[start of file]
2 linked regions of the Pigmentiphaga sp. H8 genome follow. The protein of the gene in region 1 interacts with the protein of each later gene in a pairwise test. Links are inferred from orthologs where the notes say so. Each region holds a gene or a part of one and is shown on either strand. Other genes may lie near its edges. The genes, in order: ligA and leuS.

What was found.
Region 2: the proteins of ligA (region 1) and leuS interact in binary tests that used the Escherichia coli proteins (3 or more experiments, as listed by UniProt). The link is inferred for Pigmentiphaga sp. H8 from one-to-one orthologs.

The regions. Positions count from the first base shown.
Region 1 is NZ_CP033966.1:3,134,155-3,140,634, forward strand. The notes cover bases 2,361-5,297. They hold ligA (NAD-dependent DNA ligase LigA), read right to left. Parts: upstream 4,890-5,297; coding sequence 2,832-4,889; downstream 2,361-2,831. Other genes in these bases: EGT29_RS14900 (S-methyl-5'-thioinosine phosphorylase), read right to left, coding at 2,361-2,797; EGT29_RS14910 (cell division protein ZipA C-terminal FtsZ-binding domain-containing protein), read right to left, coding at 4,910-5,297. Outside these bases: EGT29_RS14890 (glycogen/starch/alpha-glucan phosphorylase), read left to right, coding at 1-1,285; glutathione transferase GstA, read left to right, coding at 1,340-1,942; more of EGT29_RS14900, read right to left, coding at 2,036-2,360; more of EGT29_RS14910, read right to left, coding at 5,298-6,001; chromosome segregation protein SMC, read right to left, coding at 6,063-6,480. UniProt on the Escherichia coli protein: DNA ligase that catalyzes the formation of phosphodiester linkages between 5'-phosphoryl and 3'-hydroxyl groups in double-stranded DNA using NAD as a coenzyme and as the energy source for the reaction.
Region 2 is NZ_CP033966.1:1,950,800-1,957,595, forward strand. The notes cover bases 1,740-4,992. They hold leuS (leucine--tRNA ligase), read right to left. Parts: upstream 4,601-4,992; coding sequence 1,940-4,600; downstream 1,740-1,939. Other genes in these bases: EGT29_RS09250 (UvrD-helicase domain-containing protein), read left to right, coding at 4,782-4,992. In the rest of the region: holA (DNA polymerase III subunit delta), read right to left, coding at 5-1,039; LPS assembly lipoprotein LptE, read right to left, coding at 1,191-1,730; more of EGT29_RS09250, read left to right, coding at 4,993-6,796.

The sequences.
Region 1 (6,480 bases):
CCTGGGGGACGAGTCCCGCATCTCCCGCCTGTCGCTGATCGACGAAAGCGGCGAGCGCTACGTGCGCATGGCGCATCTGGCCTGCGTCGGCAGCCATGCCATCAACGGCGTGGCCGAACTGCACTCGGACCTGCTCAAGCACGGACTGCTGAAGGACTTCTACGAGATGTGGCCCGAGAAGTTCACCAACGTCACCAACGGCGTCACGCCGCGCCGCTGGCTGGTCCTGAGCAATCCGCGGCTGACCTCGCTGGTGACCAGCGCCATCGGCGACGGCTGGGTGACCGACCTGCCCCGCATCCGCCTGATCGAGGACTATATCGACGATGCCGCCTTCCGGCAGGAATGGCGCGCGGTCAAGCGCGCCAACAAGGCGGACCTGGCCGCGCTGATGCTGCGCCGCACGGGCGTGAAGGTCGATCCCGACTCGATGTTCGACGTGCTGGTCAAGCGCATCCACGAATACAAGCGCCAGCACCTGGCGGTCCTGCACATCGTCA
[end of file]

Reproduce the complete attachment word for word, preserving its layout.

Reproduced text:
2 linked regions of the Pigmentiphaga sp. H8 genome follow. The protein of the gene in region 1 interacts with the protein of each later gene in a pairwise test. Links are inferred from orthologs where the notes say so. Each region holds a gene or a part of one and is shown on either strand. Other genes may lie near its edges. The genes, in order: ligA and leuS.

What was found.
Region 2: the proteins of ligA (region 1) and leuS interact in binary tests that used the Escherichia coli proteins (3 or more experiments, as listed by UniProt). The link is inferred for Pigmentiphaga sp. H8 from one-to-one orthologs.

The regions. Positions count from the first base shown.
Region 1 is NZ_CP033966.1:3,134,155-3,140,634, forward strand. The notes cover bases 2,361-5,297. They hold ligA (NAD-dependent DNA ligase LigA), read right to left. Parts: upstream 4,890-5,297; coding sequence 2,832-4,889; downstream 2,361-2,831. Other genes in these bases: EGT29_RS14900 (S-methyl-5'-thioinosine phosphorylase), read right to left, coding at 2,361-2,797; EGT29_RS14910 (cell division protein ZipA C-terminal FtsZ-binding domain-containing protein), read right to left, coding at 4,910-5,297. Outside these bases: EGT29_RS14890 (glycogen/starch/alpha-glucan phosphorylase), read left to right, coding at 1-1,285; glutathione transferase GstA, read left to right, coding at 1,340-1,942; more of EGT29_RS14900, read right to left, coding at 2,036-2,360; more of EGT29_RS14910, read right to left, coding at 5,298-6,001; chromosome segregation protein SMC, read right to left, coding at 6,063-6,480. UniProt on the Escherichia coli protein: DNA ligase that catalyzes the formation of phosphodiester linkages between 5'-phosphoryl and 3'-hydroxyl groups in double-stranded DNA using NAD as a coenzyme and as the energy source for the reaction.
Region 2 is NZ_CP033966.1:1,950,800-1,957,595, forward strand. The notes cover bases 1,740-4,992. They hold leuS (leucine--tRNA ligase), read right to left. Parts: upstream 4,601-4,992; coding sequence 1,940-4,600; downstream 1,740-1,939. Other genes in these bases: EGT29_RS09250 (UvrD-helicase domain-containing protein), read left to right, coding at 4,782-4,992. In the rest of the region: holA (DNA polymerase III subunit delta), read right to left, coding at 5-1,039; LPS assembly lipoprotein LptE, read right to left, coding at 1,191-1,730; more of EGT29_RS09250, read left to right, coding at 4,993-6,796.

The sequences.
Region 1 (6,480 bases):
CCTGGGGGACGAGTCCCGCATCTCCCGCCTGTCGCTGATCGACGAAAGCGGCGAGCGCTACGTGCGCATGGCGCATCTGGCCTGCGTCGGCAGCCATGCCATCAACGGCGTGGCCGAACTGCACTCGGACCTGCTCAAGCACGGACTGCTGAAGGACTTCTACGAGATGTGGCCCGAGAAGTTCACCAACGTCACCAACGGCGTCACGCCGCGCCGCTGGCTGGTCCTGAGCAATCCGCGGCTGACCTCGCTGGTGACCAGCGCCATCGGCGACGGCTGGGTGACCGACCTGCCCCGCATCCGCCTGATCGAGGACTATATCGACGATGCCGCCTTCCGGCAGGAATGGCGCGCGGTCAAGCGCGCCAACAAGGCGGACCTGGCCGCGCTGATGCTGCGCCGCACGGGCGTGAAGGTCGATCCCGACTCGATGTTCGACGTGCTGGTCAAGCGCATCCACGAATACAAGCGCCAGCACCTGGCGGTCCTGCACATCGTCA